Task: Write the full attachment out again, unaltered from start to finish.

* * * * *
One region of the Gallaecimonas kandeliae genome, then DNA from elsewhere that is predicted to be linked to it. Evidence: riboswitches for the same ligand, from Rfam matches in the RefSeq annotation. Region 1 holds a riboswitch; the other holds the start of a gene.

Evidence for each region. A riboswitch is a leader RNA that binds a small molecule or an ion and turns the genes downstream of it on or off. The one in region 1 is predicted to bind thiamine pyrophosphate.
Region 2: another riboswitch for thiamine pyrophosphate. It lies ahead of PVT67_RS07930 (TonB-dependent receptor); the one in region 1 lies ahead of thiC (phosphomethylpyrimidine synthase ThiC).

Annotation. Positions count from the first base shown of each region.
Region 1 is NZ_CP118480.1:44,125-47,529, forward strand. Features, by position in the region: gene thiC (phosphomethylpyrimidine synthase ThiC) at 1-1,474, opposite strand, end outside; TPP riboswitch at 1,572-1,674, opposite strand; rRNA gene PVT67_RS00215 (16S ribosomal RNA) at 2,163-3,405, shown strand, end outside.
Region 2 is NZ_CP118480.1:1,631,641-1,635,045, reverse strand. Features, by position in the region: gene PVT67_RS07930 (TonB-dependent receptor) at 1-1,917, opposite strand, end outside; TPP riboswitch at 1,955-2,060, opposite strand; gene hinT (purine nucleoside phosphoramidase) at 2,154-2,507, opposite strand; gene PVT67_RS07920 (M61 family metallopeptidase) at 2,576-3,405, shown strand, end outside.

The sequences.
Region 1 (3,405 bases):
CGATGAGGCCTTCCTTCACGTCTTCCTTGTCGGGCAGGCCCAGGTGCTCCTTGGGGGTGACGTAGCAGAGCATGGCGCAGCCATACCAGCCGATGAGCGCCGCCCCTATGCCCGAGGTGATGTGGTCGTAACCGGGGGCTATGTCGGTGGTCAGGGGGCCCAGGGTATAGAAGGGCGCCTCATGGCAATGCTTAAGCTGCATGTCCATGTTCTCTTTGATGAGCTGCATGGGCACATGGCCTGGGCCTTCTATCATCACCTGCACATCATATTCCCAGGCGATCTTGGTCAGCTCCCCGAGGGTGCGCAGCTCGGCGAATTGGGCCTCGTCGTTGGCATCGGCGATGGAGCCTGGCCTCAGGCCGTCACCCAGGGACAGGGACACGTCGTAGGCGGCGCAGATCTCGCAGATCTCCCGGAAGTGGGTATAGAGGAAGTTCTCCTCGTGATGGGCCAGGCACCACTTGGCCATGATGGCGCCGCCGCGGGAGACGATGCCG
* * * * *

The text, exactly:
One region of the Gallaecimonas kandeliae genome, then DNA from elsewhere that is predicted to be linked to it. Evidence: riboswitches for the same ligand, from Rfam matches in the RefSeq annotation. Region 1 holds a riboswitch; the other holds the start of a gene.

Evidence for each region. A riboswitch is a leader RNA that binds a small molecule or an ion and turns the genes downstream of it on or off. The one in region 1 is predicted to bind thiamine pyrophosphate.
Region 2: another riboswitch for thiamine pyrophosphate. It lies ahead of PVT67_RS07930 (TonB-dependent receptor); the one in region 1 lies ahead of thiC (phosphomethylpyrimidine synthase ThiC).

Annotation. Positions count from the first base shown of each region.
Region 1 is NZ_CP118480.1:44,125-47,529, forward strand. Features, by position in the region: gene thiC (phosphomethylpyrimidine synthase ThiC) at 1-1,474, opposite strand, end outside; TPP riboswitch at 1,572-1,674, opposite strand; rRNA gene PVT67_RS00215 (16S ribosomal RNA) at 2,163-3,405, shown strand, end outside.
Region 2 is NZ_CP118480.1:1,631,641-1,635,045, reverse strand. Features, by position in the region: gene PVT67_RS07930 (TonB-dependent receptor) at 1-1,917, opposite strand, end outside; TPP riboswitch at 1,955-2,060, opposite strand; gene hinT (purine nucleoside phosphoramidase) at 2,154-2,507, opposite strand; gene PVT67_RS07920 (M61 family metallopeptidase) at 2,576-3,405, shown strand, end outside.

The sequences.
Region 1 (3,405 bases):
CGATGAGGCCTTCCTTCACGTCTTCCTTGTCGGGCAGGCCCAGGTGCTCCTTGGGGGTGACGTAGCAGAGCATGGCGCAGCCATACCAGCCGATGAGCGCCGCCCCTATGCCCGAGGTGATGTGGTCGTAACCGGGGGCTATGTCGGTGGTCAGGGGGCCCAGGGTATAGAAGGGCGCCTCATGGCAATGCTTAAGCTGCATGTCCATGTTCTCTTTGATGAGCTGCATGGGCACATGGCCTGGGCCTTCTATCATCACCTGCACATCATATTCCCAGGCGATCTTGGTCAGCTCCCCGAGGGTGCGCAGCTCGGCGAATTGGGCCTCGTCGTTGGCATCGGCGATGGAGCCTGGCCTCAGGCCGTCACCCAGGGACAGGGACACGTCGTAGGCGGCGCAGATCTCGCAGATCTCCCGGAAGTGGGTATAGAGGAAGTTCTCCTCGTGATGGGCCAGGCACCACTTGGCCATGATGGCGCCGCCGCGGGAGACGATGCCG